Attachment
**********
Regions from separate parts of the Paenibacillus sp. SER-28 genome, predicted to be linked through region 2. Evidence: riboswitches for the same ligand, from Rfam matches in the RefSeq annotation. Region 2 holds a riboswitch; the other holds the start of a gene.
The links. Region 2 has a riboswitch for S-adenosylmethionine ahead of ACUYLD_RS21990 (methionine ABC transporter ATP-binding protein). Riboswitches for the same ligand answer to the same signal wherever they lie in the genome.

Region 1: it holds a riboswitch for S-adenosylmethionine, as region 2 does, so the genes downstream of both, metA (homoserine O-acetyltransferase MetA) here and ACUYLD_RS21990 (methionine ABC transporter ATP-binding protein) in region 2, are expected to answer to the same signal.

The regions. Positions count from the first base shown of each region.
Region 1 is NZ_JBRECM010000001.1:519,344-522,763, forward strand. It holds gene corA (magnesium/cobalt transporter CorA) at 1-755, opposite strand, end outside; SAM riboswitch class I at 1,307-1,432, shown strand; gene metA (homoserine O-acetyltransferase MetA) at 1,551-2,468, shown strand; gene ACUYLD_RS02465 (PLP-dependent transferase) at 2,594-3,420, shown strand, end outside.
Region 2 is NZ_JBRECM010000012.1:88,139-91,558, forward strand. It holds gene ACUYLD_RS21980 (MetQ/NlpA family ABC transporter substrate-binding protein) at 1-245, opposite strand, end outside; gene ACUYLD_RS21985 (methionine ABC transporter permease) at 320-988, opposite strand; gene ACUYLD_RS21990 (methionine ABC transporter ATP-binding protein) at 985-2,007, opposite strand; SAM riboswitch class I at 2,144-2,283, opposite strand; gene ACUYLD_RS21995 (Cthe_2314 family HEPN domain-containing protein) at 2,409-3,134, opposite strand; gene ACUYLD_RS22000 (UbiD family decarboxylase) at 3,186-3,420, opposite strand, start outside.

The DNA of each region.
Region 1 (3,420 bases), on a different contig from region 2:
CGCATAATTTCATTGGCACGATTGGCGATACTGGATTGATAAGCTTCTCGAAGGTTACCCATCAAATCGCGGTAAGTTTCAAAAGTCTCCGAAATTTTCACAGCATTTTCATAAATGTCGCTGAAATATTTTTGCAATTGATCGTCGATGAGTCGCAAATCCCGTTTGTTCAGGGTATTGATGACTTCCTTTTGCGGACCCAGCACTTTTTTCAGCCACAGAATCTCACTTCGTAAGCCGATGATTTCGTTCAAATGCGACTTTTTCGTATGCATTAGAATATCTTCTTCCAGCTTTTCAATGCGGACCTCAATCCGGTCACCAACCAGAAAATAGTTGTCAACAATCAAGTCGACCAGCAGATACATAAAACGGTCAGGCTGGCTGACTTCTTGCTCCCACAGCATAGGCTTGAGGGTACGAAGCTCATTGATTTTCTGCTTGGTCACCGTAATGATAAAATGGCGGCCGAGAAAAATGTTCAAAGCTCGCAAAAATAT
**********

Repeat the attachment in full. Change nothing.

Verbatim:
Regions from separate parts of the Paenibacillus sp. SER-28 genome, predicted to be linked through region 2. Evidence: riboswitches for the same ligand, from Rfam matches in the RefSeq annotation. Region 2 holds a riboswitch; the other holds the start of a gene.
The links. Region 2 has a riboswitch for S-adenosylmethionine ahead of ACUYLD_RS21990 (methionine ABC transporter ATP-binding protein). Riboswitches for the same ligand answer to the same signal wherever they lie in the genome.

Region 1: it holds a riboswitch for S-adenosylmethionine, as region 2 does, so the genes downstream of both, metA (homoserine O-acetyltransferase MetA) here and ACUYLD_RS21990 (methionine ABC transporter ATP-binding protein) in region 2, are expected to answer to the same signal.

The regions. Positions count from the first base shown of each region.
Region 1 is NZ_JBRECM010000001.1:519,344-522,763, forward strand. It holds gene corA (magnesium/cobalt transporter CorA) at 1-755, opposite strand, end outside; SAM riboswitch class I at 1,307-1,432, shown strand; gene metA (homoserine O-acetyltransferase MetA) at 1,551-2,468, shown strand; gene ACUYLD_RS02465 (PLP-dependent transferase) at 2,594-3,420, shown strand, end outside.
Region 2 is NZ_JBRECM010000012.1:88,139-91,558, forward strand. It holds gene ACUYLD_RS21980 (MetQ/NlpA family ABC transporter substrate-binding protein) at 1-245, opposite strand, end outside; gene ACUYLD_RS21985 (methionine ABC transporter permease) at 320-988, opposite strand; gene ACUYLD_RS21990 (methionine ABC transporter ATP-binding protein) at 985-2,007, opposite strand; SAM riboswitch class I at 2,144-2,283, opposite strand; gene ACUYLD_RS21995 (Cthe_2314 family HEPN domain-containing protein) at 2,409-3,134, opposite strand; gene ACUYLD_RS22000 (UbiD family decarboxylase) at 3,186-3,420, opposite strand, start outside.

The DNA of each region.
Region 1 (3,420 bases), on a different contig from region 2:
CGCATAATTTCATTGGCACGATTGGCGATACTGGATTGATAAGCTTCTCGAAGGTTACCCATCAAATCGCGGTAAGTTTCAAAAGTCTCCGAAATTTTCACAGCATTTTCATAAATGTCGCTGAAATATTTTTGCAATTGATCGTCGATGAGTCGCAAATCCCGTTTGTTCAGGGTATTGATGACTTCCTTTTGCGGACCCAGCACTTTTTTCAGCCACAGAATCTCACTTCGTAAGCCGATGATTTCGTTCAAATGCGACTTTTTCGTATGCATTAGAATATCTTCTTCCAGCTTTTCAATGCGGACCTCAATCCGGTCACCAACCAGAAAATAGTTGTCAACAATCAAGTCGACCAGCAGATACATAAAACGGTCAGGCTGGCTGACTTCTTGCTCCCACAGCATAGGCTTGAGGGTACGAAGCTCATTGATTTTCTGCTTGGTCACCGTAATGATAAAATGGCGGCCGAGAAAAATGTTCAAAGCTCGCAAAAATAT